As much as you know Cianciarulo’s story, you really know Davalos’ deal. He’s always fast, always a contender, and always has something happen to derail it all. In 2014, he was set for the 250SX East title until his bike broke during a mid-week ride, causing a huge crash and injury. In 2016, he was leading 250SX East points, but visa issues kept him out of the round in Toronto, Canada. Yeah, if it can happen, it will likely happen to Davalos. He will also likely win several heat races. Marty’s back on Monster Energy/Pro Circuit Kawasaki this year—he’s onto his second lap with most teams.
Asterisk because while most teams have tipped their hand for East/West lineups, Monster Energy/Yamalube Star Racing Yamaha team manager Wil Hahn isn’t ready to answer that question yet. We do know that Dylan Ferrandis didn’t get on a bike until recently with a wrist injury, and Colt Nichols broke his upper arm. Likely, this will put Plessinger in the West. He’s as fast as anyone, and if he can solve some consistency issues—which can partially be blamed on inconsistent starts—a Plessinger title is definitely in play. However, in our expert opinion, he will not be in contention for the 250SX West Region Championship if he ends up racing 250SX East.
Alex doesn’t appear to be a SX contender because his last season got jacked up by Craig. A-Mart had podium speed in his first year with Troy Lee Designs/Red Bull KTM, but Craig torpedoed him over a berm in Detroit, and that was it. Alex was also headed to second in 250 Class points in Lucas Oil Pro Motocross until he broke his collarbone. He’s way under the radar, and not just because he’s really short. There’s a solution for the height, though: Alex can get up on the box.
What’s up with the TLD/Red Bull KTM guys? No one makes a more high-viz bike and gear combo than Troy Lee, yet somehow the team’s riders don’t get noticed as much as they should. Like A-Mart’s podiums and McElrath’s wins last year, Oldenburg’s 2017 was better than you might realize. He was fourth at Anaheim 1, broke his collarbone, and came back to podium at the end of the year. Maybe a team switch—he’s now with Monster Energy/Yamalube/Star Racing Yamaha, will give him some hype. Mitchell has always been fast, but has steadily been building consistency each year. Multiple podium trips, or even wins, are in play by now.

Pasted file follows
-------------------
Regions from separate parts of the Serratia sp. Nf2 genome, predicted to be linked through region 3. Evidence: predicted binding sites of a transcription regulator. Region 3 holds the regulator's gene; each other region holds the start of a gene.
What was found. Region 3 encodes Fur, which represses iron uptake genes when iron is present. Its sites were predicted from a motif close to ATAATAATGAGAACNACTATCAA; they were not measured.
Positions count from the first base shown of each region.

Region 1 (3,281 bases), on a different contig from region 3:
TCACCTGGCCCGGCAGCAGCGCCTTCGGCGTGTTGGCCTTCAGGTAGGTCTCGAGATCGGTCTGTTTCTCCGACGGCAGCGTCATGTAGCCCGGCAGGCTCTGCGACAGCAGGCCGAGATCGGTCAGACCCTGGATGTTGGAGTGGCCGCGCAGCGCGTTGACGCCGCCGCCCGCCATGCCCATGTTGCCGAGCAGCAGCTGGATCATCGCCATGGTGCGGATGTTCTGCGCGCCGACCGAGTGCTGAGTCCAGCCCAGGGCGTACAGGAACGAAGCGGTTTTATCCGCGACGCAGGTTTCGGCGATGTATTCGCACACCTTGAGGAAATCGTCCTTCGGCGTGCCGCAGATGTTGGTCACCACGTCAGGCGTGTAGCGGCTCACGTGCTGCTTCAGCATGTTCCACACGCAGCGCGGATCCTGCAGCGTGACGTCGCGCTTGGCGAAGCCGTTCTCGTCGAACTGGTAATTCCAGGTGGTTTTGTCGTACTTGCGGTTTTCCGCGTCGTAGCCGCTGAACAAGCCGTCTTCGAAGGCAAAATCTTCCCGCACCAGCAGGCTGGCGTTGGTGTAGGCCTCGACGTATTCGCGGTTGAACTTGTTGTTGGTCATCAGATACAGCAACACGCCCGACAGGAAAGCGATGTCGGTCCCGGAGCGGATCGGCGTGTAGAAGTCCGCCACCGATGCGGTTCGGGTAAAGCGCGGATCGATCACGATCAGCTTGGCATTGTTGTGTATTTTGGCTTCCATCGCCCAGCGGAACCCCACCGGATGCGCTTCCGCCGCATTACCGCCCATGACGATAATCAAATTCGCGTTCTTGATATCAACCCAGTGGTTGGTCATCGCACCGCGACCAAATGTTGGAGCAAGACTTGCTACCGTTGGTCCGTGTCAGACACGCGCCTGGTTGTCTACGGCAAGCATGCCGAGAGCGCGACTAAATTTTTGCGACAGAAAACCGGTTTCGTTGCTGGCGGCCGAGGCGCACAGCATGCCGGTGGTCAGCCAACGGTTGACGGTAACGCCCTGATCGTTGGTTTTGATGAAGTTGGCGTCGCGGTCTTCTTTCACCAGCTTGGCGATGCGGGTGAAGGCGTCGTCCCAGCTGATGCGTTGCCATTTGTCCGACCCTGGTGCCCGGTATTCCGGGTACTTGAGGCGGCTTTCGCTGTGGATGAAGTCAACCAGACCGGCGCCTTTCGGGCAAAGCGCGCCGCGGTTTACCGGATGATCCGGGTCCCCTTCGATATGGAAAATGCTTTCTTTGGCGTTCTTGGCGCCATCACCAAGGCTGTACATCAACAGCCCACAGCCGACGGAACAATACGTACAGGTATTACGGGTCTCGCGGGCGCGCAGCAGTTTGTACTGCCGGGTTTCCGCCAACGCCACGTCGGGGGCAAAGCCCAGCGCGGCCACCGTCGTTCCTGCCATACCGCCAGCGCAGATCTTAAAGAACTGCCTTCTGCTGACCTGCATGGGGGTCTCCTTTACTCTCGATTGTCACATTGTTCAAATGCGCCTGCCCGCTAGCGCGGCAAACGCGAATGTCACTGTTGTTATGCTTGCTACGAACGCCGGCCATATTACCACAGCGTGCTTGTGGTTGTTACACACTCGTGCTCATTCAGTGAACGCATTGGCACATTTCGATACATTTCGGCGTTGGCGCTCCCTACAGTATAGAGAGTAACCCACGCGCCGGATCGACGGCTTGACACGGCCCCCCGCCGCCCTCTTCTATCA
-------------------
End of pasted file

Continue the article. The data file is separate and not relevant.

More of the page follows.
Sexton should be a total unknown in supercross because he’s not actually raced one yet—he broke his femur in Atlanta last year hours before his actual pro race debut. For a guy who hasn’t actually taken a SX gate drop, though, there’s not much mystery. Sexton has been subject to several “flying at the test track” stories and tales of his off-the-bike training have reached Stallone-in-the-80s levels. Will that translate to the race track?
Filthy doesn’t like many things, but he especially hates California. The New Yorker is as East as East gets. So, of course Autotrader.com/Yoshimura JGR Suzuki has dispatched him West for two straight years. Last year Phil had a beach house in Newport, but we still didn’t see him smile much. This year he’s living at Weston Peick’s house. Concrete for breakfast is bound to lighten his mood.
Harrison spent his first two pro seasons racing for Yamalube/Star Racing Yamaha. He was almost scary to watch as a rookie—last year he smoothed out, but wasn’t quite podium level. Now he’s with Rockstar Energy Husqvarna. Did they grab him at just the right time? (By the way, how many people see Mitchell Oldenburg on the Star Yamaha and refer to him as Mitchell Harrison? Can we get one to switch to Mitch?)